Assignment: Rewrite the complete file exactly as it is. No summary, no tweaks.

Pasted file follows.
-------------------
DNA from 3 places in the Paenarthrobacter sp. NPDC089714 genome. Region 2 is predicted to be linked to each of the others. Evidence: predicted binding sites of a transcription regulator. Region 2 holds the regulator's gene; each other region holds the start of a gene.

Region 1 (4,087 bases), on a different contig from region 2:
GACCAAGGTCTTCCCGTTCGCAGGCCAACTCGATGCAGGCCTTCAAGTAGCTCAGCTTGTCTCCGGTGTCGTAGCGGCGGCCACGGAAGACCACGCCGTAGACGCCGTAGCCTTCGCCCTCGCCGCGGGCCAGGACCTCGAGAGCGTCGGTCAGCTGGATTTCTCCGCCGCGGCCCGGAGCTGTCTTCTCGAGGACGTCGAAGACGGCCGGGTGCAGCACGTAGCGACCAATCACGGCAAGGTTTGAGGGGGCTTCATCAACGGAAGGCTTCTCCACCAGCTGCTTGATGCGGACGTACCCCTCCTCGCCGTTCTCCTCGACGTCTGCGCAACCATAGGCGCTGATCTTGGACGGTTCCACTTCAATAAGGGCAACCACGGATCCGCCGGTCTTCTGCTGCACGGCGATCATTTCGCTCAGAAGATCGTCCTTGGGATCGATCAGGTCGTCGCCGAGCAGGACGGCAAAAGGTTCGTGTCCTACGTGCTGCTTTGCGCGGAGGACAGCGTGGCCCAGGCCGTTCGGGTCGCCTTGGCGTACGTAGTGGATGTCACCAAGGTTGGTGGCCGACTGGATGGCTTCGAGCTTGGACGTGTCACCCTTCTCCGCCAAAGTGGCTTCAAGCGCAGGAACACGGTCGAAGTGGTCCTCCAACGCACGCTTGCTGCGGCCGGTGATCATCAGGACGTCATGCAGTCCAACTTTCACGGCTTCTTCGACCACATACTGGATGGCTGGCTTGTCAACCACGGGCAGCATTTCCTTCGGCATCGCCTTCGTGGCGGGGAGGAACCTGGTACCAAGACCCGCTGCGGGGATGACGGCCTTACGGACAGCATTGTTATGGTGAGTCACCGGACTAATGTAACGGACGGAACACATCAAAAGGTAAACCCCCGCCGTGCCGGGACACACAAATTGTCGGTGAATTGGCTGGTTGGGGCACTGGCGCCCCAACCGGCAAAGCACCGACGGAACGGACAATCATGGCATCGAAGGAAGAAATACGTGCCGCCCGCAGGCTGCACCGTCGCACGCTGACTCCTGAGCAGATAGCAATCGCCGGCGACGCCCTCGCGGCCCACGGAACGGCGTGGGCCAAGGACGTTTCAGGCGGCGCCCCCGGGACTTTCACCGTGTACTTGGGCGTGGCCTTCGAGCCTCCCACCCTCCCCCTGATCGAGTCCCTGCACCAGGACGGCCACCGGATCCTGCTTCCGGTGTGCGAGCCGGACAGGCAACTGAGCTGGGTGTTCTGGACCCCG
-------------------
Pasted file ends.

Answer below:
DNA from 3 places in the Paenarthrobacter sp. NPDC089714 genome. Region 2 is predicted to be linked to each of the others. Evidence: predicted binding sites of a transcription regulator. Region 2 holds the regulator's gene; each other region holds the start of a gene.

Region 1 (4,087 bases), on a different contig from region 2:
GACCAAGGTCTTCCCGTTCGCAGGCCAACTCGATGCAGGCCTTCAAGTAGCTCAGCTTGTCTCCGGTGTCGTAGCGGCGGCCACGGAAGACCACGCCGTAGACGCCGTAGCCTTCGCCCTCGCCGCGGGCCAGGACCTCGAGAGCGTCGGTCAGCTGGATTTCTCCGCCGCGGCCCGGAGCTGTCTTCTCGAGGACGTCGAAGACGGCCGGGTGCAGCACGTAGCGACCAATCACGGCAAGGTTTGAGGGGGCTTCATCAACGGAAGGCTTCTCCACCAGCTGCTTGATGCGGACGTACCCCTCCTCGCCGTTCTCCTCGACGTCTGCGCAACCATAGGCGCTGATCTTGGACGGTTCCACTTCAATAAGGGCAACCACGGATCCGCCGGTCTTCTGCTGCACGGCGATCATTTCGCTCAGAAGATCGTCCTTGGGATCGATCAGGTCGTCGCCGAGCAGGACGGCAAAAGGTTCGTGTCCTACGTGCTGCTTTGCGCGGAGGACAGCGTGGCCCAGGCCGTTCGGGTCGCCTTGGCGTACGTAGTGGATGTCACCAAGGTTGGTGGCCGACTGGATGGCTTCGAGCTTGGACGTGTCACCCTTCTCCGCCAAAGTGGCTTCAAGCGCAGGAACACGGTCGAAGTGGTCCTCCAACGCACGCTTGCTGCGGCCGGTGATCATCAGGACGTCATGCAGTCCAACTTTCACGGCTTCTTCGACCACATACTGGATGGCTGGCTTGTCAACCACGGGCAGCATTTCCTTCGGCATCGCCTTCGTGGCGGGGAGGAACCTGGTACCAAGACCCGCTGCGGGGATGACGGCCTTACGGACAGCATTGTTATGGTGAGTCACCGGACTAATGTAACGGACGGAACACATCAAAAGGTAAACCCCCGCCGTGCCGGGACACACAAATTGTCGGTGAATTGGCTGGTTGGGGCACTGGCGCCCCAACCGGCAAAGCACCGACGGAACGGACAATCATGGCATCGAAGGAAGAAATACGTGCCGCCCGCAGGCTGCACCGTCGCACGCTGACTCCTGAGCAGATAGCAATCGCCGGCGACGCCCTCGCGGCCCACGGAACGGCGTGGGCCAAGGACGTTTCAGGCGGCGCCCCCGGGACTTTCACCGTGTACTTGGGCGTGGCCTTCGAGCCTCCCACCCTCCCCCTGATCGAGTCCCTGCACCAGGACGGCCACCGGATCCTGCTTCCGGTGTGCGAGCCGGACAGGCAACTGAGCTGGGTGTTCTGGACCCCG